Greece is East
Greece is often thought of as a Western European Country. An idyllic tourist destination full of beautiful beaches, whitewashed buildings and amazing sunsets.
Having now lived in Greece for 2 years, our day-to-day experience is very different. It is undoubtedly a beautiful place with amazing weather, beaches, mountains and wonderful seasonal food & hospitality. But at its heart it is more East than West and the majority of people, including us, don’t live year-round on an idyllic beach. In fact, the majority of people live in apartments in the densely populated cities.
Here are a few reasons that we believe Greece is East. Let’s start with the most obvious but often overlooked fact:
Greece is located in the far corner of South Eastern Europe. Its borders are with Albania, North Macedonia, Bulgaria and Turkey. The time zone is 2 hours ahead of the UK which is called Eastern European time.
You know the saying, it’s all Greek to me? Well now we know why. It’s so true. Before we could even get started on learning Greek, we had to learn a whole new alphabet with different sounds. Definitely not like any Western European language that I have learned or tried to read.
The national daily headlines are very much focussed on the East primarily Turkey along with Cyprus, Israel and Egypt. There are currently very real growing tensions with Turkey with Erdogan demanding demilitarisation of the Greek islands close to Turkey or Greece will face the consequences!
Landscape of contrasts
Discovering the beauty of mainland Greece has been a real eye-opener. Outside of the cities, there aren’t just beautiful beaches with crystal clear waters but the most amazing pine tree covered mountains. However, we have often said that it is both the most beautiful and the ugliest place we have lived. The impact of the financial crisis continues. There are many areas full of boarded up, graffiti covered buildings, half-finished shells and broken pavements.
Unlike a Western more individualistic society, the culture is very much family and relationship centred. It takes times to be trusted and accepted into Greek circles but once you are in, you are in for life even if you disagree. Animated, angry discussions seem quite common between Greeks but they don’t break the strong relational ties.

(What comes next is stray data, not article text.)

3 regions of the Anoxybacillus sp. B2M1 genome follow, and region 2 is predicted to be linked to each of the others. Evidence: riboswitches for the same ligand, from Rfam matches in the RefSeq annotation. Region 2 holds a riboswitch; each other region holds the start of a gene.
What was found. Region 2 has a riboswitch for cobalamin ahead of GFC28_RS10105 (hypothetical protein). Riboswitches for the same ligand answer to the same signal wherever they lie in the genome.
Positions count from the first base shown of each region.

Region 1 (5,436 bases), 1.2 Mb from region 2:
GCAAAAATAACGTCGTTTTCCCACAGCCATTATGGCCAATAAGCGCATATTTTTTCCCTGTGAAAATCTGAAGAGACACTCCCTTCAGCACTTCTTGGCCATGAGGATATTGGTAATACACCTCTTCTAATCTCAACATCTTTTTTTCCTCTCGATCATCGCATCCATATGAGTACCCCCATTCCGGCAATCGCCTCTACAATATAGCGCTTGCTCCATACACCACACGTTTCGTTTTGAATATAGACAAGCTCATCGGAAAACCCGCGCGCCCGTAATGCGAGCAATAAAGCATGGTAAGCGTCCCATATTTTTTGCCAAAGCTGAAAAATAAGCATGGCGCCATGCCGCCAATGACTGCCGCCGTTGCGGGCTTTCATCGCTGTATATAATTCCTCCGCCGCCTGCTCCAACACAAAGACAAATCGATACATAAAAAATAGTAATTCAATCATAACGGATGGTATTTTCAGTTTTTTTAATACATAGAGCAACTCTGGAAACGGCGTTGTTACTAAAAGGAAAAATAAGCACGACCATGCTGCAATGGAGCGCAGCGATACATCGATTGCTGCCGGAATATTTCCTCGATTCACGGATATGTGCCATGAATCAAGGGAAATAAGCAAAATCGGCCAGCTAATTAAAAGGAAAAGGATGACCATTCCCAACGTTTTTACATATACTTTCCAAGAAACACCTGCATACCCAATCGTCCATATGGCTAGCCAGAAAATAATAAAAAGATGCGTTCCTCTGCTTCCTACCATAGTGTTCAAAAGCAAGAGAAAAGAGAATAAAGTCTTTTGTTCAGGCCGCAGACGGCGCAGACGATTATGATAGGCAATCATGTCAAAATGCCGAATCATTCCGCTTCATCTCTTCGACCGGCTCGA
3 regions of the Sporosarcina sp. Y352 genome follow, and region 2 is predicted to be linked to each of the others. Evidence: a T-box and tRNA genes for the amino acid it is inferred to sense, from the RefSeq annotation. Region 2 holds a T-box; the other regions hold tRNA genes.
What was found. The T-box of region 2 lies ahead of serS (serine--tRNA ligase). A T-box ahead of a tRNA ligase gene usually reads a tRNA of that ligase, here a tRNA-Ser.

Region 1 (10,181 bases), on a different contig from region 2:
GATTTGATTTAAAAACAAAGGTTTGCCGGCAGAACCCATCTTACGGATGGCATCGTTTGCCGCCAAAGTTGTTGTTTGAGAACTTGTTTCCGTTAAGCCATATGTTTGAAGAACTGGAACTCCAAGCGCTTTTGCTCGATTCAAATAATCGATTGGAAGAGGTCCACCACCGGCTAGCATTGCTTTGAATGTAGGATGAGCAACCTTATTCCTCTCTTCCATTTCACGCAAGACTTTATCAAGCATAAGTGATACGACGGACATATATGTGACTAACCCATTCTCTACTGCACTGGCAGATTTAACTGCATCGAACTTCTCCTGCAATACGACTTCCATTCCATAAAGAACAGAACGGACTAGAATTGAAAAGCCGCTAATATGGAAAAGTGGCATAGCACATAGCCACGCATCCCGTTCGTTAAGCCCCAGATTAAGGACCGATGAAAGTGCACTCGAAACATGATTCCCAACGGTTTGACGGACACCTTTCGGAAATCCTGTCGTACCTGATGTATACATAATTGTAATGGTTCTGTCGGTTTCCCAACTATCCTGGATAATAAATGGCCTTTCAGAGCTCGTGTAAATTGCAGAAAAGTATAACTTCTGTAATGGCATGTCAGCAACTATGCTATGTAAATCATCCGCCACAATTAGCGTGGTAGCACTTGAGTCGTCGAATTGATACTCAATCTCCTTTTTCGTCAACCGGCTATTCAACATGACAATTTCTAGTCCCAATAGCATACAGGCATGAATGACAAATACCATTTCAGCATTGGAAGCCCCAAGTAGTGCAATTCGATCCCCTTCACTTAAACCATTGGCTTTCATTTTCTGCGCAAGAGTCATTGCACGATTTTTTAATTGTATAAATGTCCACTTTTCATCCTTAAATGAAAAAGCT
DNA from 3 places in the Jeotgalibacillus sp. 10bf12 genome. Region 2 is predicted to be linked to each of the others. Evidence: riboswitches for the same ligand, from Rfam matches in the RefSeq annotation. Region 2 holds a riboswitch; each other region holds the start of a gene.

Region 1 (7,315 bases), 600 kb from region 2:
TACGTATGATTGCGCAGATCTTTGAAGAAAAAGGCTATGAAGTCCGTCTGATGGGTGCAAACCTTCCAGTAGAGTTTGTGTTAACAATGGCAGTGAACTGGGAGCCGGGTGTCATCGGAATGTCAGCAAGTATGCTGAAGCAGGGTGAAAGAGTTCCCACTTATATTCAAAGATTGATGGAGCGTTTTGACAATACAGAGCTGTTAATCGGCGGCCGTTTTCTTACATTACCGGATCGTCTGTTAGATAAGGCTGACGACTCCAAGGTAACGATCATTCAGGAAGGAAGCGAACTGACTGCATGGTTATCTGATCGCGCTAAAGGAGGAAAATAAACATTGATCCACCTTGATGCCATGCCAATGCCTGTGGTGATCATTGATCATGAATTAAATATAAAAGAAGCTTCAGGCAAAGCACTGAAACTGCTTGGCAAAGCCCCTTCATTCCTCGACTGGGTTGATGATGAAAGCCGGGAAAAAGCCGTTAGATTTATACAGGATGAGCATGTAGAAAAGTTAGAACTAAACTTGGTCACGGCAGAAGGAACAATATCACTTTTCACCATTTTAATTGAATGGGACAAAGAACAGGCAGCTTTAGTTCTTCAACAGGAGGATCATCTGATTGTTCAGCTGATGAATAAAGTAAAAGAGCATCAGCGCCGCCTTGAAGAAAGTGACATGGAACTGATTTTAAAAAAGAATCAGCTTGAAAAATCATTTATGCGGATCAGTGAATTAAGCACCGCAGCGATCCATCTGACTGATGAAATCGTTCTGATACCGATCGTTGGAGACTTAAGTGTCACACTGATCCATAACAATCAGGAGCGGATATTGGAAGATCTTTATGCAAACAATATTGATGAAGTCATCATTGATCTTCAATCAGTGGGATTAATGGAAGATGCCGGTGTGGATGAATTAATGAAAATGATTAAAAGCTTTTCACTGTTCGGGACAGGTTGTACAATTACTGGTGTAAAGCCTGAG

And making plans? Why would you plan? Who knows if you will have tomorrow? So, we have found the children are often invited to birthday parties at very short notice which messes with our diary and Western need to know what we are doing at the weekend!
To be Greek is to be orthodox. Family traditions and festivals look amazing. It looked like our whole village came out to celebrate Jesus at Easter! But the chanting by priests in Ancient Greek is not understood by many. In practice, there appears to be a remnant of mostly older people known as “the faithful” attending services and observing strict fasting.
Pre Covid the Greek economy was starting to recover. Post Covid, the government are hopeful of growth with EU money and foreign investment.
Taxes are high but tax paid is low with the cash economy everywhere. Greece has the highest youth unemployment under 25 years in the Eurozone at 33.1% (Feb 2022). We know of both young Greeks and refugees who have been exploited in the workplace with tragically long hours and low wages.
Refugees from the East
Greece is known for its welcome and hospitality. However, this welcome does not generally extend to refugees from the Middle East who are seen as a threat to Greek jobs and society. One Afghan friend told us that she would try and leave for Germany as soon as she got her papers as she felt that she was just a burden in Greece.
We have Iranian friends stuck in the Asylum system who have been waiting 5 years for papers, stranded without family. It has been our privilege to meet with them weekly over the last year and be family together, pray for one another, share bible stories and sometimes cry together!
East means a different approach
So how does realising that Greece is East change how we approach life here? Here are just a few things that we have recognised:
- Learning language is hard but worth it so that we can help Greeks to encounter Jesus and worship in spirit and truth in the richness of their heart language.
- Building relationships takes longer so we need to invest the time and patience and manage our own expectations of how quickly we can make real friends.
- Arrangements are last minute and spontaneous, so we need to be more flexible and open to change our plans.
- Many from the Orthodox and Muslim backgrounds are used to a priest / pupil dynamic. We are praying for that mindset to be broken by a revelation that everyone has a valuable part to play in sharing life and training others to make disciples that make disciples.
- Economic crisis has brought about real hopelessness and despair. Many can’t see a future in Greece. We would love to see businesses set up here bringing job opportunities with purpose and dignity.
- Generations of entrenched religious teaching says you have to be good to keep your salvation – the honour / shame culture is pervasive. Whether from an Orthodox or Muslim background, it’s hard to believe that God’s grace is enough and so much easier to return to works. When people here find freedom in the amazing grace of God, it is going to be ground-breaking.
As we pray for Athens and the nation of Greece, we believe it is God’s heart to pour out His grace and Holy Spirit afresh here. We can’t wait to see His Kingdom come!